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Sony XDCAM EX Pro Handhelds
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Old February 21st, 2008, 04:27 PM   #1
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Shooting on the ocean

I posted a 720p version of some material I shot for our show at 1080p30.

A couple of guys on personal watercraft (jet skis) are headed out to go trolling on the open ocean.

A little color correction was done to make all the shots consistently warm.

Lots of motion. Lots of quickly changing detail. Anyone interested in knowing how CMOS and a rolling shutter behaves under these circumstances can see for themselves.

http://www.hawaiigoesfishing.com/videos/pwc_test.mov
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Old February 21st, 2008, 06:04 PM   #2
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thanks for sharing. Assuming shutter off?

Seems to cope fine. I have been thinking about using 720/50p for action stuff but might give 1080/25p a go (PAL land).

Still waiting for Schnieder to release the 1.6x extender!
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Old February 21st, 2008, 06:15 PM   #3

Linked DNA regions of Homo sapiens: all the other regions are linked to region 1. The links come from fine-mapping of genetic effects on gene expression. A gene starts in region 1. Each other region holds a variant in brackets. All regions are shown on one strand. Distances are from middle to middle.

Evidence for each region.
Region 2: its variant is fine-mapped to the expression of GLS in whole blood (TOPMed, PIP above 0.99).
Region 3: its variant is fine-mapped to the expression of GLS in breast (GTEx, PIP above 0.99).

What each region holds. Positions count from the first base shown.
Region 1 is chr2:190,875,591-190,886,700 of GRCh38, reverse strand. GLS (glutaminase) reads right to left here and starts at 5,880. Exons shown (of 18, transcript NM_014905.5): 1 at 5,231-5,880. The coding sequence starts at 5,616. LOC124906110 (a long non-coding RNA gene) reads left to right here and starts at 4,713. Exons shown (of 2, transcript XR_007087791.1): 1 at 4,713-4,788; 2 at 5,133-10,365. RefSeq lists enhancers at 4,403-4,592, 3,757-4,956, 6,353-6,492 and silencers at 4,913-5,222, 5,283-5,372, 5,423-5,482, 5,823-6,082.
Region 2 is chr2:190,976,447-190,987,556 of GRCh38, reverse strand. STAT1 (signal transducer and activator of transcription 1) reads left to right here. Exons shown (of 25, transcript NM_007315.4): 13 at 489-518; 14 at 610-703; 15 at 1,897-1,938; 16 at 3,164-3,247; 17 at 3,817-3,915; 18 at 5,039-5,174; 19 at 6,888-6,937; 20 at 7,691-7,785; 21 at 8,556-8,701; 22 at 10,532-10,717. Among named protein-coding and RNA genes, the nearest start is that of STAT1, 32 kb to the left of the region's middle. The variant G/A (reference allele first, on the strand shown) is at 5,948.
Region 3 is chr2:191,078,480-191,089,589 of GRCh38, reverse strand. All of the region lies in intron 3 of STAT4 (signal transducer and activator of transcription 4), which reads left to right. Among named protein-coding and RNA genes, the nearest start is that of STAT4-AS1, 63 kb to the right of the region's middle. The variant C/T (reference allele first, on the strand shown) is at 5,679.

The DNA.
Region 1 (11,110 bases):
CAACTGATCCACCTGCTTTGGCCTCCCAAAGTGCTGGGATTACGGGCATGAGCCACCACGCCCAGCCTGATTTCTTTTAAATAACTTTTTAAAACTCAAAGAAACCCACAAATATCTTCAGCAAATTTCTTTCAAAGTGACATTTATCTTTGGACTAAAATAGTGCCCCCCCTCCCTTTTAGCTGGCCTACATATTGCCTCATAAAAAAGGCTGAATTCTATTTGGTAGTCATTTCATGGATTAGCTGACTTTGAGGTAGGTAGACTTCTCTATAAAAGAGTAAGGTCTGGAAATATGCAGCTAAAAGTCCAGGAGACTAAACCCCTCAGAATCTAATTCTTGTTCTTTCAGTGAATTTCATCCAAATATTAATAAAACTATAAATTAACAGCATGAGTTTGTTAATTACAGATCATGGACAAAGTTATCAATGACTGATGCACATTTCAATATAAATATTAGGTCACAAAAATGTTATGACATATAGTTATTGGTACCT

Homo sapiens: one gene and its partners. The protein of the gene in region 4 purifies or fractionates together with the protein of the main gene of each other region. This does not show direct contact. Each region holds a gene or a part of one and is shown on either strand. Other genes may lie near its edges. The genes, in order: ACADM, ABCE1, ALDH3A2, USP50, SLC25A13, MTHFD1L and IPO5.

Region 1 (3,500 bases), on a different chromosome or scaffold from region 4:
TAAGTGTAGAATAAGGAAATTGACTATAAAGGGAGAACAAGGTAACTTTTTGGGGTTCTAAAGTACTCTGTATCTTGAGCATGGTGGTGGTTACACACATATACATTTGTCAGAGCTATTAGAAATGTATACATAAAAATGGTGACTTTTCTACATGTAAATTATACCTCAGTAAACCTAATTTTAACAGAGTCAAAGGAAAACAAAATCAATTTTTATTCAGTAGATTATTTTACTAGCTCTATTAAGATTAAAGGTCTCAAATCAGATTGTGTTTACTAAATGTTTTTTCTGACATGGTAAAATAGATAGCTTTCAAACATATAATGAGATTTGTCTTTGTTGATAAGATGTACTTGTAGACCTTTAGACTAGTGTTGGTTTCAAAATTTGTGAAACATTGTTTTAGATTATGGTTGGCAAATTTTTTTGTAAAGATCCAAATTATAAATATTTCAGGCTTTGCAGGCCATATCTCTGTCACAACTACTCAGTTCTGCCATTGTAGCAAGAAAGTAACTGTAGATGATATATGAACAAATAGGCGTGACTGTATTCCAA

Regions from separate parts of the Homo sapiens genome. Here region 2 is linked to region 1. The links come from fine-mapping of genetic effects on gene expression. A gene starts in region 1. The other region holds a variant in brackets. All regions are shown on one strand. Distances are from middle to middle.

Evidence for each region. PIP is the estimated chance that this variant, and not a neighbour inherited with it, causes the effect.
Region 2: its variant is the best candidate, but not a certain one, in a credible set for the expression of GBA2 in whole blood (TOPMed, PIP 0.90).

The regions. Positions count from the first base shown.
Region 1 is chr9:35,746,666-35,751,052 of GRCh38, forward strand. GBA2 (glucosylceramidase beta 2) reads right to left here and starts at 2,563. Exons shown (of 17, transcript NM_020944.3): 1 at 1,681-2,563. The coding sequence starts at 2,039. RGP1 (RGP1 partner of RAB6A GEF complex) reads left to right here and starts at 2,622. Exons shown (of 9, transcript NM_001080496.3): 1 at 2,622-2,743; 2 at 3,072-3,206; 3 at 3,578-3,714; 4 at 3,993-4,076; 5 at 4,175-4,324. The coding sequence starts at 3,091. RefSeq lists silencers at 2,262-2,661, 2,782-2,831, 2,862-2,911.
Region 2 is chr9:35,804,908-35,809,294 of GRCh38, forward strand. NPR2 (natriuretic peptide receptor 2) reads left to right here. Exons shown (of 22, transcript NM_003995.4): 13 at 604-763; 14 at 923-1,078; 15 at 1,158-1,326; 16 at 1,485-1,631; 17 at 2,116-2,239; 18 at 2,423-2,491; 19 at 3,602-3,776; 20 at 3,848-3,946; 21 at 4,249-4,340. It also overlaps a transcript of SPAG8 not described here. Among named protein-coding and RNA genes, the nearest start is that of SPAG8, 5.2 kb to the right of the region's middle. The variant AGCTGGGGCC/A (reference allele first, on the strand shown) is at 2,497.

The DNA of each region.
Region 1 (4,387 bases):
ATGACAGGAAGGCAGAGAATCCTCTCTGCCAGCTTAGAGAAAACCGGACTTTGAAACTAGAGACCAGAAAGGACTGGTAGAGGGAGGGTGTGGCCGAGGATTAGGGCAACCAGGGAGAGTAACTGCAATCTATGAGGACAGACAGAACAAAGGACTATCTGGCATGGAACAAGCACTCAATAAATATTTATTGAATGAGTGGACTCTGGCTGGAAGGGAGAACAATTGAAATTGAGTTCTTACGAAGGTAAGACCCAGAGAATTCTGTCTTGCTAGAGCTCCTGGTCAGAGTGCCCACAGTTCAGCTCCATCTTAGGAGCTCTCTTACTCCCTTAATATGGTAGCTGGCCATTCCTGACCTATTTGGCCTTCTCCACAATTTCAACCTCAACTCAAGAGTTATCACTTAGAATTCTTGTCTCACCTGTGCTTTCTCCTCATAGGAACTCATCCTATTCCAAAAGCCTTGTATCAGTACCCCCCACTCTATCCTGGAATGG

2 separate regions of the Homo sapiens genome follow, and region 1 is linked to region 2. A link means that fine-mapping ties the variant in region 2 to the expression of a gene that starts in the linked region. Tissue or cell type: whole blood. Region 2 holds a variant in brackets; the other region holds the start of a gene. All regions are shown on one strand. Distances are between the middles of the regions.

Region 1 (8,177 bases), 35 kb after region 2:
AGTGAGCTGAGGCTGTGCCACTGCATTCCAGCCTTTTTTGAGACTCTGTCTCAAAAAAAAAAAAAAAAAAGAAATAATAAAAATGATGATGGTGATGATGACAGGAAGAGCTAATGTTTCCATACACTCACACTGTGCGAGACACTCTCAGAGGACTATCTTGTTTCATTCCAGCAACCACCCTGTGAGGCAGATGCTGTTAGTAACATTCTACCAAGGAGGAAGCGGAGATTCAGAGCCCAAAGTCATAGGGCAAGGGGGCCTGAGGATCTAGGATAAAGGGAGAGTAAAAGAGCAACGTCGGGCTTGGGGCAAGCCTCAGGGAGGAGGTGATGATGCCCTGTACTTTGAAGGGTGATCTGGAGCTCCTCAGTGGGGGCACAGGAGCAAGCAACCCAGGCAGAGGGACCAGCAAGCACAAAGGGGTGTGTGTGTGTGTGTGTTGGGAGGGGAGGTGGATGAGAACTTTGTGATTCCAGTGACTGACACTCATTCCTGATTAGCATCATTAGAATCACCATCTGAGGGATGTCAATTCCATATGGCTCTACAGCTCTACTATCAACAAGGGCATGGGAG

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Yep, the shutter was off. I avoided using any fast shutter settings as the "staccato" Private Ryan look is something I wanted to avoid. Although if I were shooting for slo-mo that would be considered.
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Old February 21st, 2008, 06:22 PM   #4
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I hear you there; although 1/60th using 30P would of given you a "standard" video shutter. It also would of helped staying away from the higher f-stops possibly causing some defraction.

I take you were using ND2, correct?
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Old February 21st, 2008, 06:33 PM   #5
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Steven....

You noticed the diffraction problem, too.

The sun was changing the light quickly when I grabbed the wide shot of the jet ski with the barge and the camera was at f16. Bad! Between trying to keep things in frame, compensating for the quickly changing light and making sure I didn't fall overboard I missed a few details regarding camera settings. :-)

I switched to ND2 right after that but missed the shot by then.

Still getting used to this camera. I'm amazed at the overall quality of the image despite the adverse conditions.
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Old February 21st, 2008, 07:57 PM   #6
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I hear you Dean.
We've all been there when you're stuck in the middle in action and trying to squeeze off shots like this.

I'm sure as you settle in with how the EX1 responds, your footage is going to be awesome man!

All of these cameras behave a bit different.


I'm looking forward to more of your shoots.